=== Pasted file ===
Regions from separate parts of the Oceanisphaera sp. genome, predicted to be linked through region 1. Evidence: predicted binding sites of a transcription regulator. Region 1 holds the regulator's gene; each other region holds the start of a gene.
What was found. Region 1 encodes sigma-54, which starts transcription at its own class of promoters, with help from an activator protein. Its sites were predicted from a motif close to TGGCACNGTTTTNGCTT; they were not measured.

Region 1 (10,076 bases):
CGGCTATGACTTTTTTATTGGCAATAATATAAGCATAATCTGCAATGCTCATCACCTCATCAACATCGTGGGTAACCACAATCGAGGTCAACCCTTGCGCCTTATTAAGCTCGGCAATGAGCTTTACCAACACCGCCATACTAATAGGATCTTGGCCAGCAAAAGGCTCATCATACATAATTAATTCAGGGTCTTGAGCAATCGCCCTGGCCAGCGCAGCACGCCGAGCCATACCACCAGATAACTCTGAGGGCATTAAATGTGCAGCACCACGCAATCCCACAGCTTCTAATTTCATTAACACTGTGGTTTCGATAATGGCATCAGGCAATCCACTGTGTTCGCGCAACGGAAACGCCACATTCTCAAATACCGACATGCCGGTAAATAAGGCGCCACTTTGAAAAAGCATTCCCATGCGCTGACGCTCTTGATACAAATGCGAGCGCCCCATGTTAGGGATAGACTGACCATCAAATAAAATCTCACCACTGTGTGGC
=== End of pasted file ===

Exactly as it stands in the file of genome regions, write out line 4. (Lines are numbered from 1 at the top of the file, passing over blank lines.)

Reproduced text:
CGGCTATGACTTTTTTATTGGCAATAATATAAGCATAATCTGCAATGCTCATCACCTCATCAACATCGTGGGTAACCACAATCGAGGTCAACCCTTGCGCCTTATTAAGCTCGGCAATGAGCTTTACCAACACCGCCATACTAATAGGATCTTGGCCAGCAAAAGGCTCATCATACATAATTAATTCAGGGTCTTGAGCAATCGCCCTGGCCAGCGCAGCACGCCGAGCCATACCACCAGATAACTCTGAGGGCATTAAATGTGCAGCACCACGCAATCCCACAGCTTCTAATTTCATTAACACTGTGGTTTCGATAATGGCATCAGGCAATCCACTGTGTTCGCGCAACGGAAACGCCACATTCTCAAATACCGACATGCCGGTAAATAAGGCGCCACTTTGAAAAAGCATTCCCATGCGCTGACGCTCTTGATACAAATGCGAGCGCCCCATGTTAGGGATAGACTGACCATCAAATAAAATCTCACCACTGTGTGGC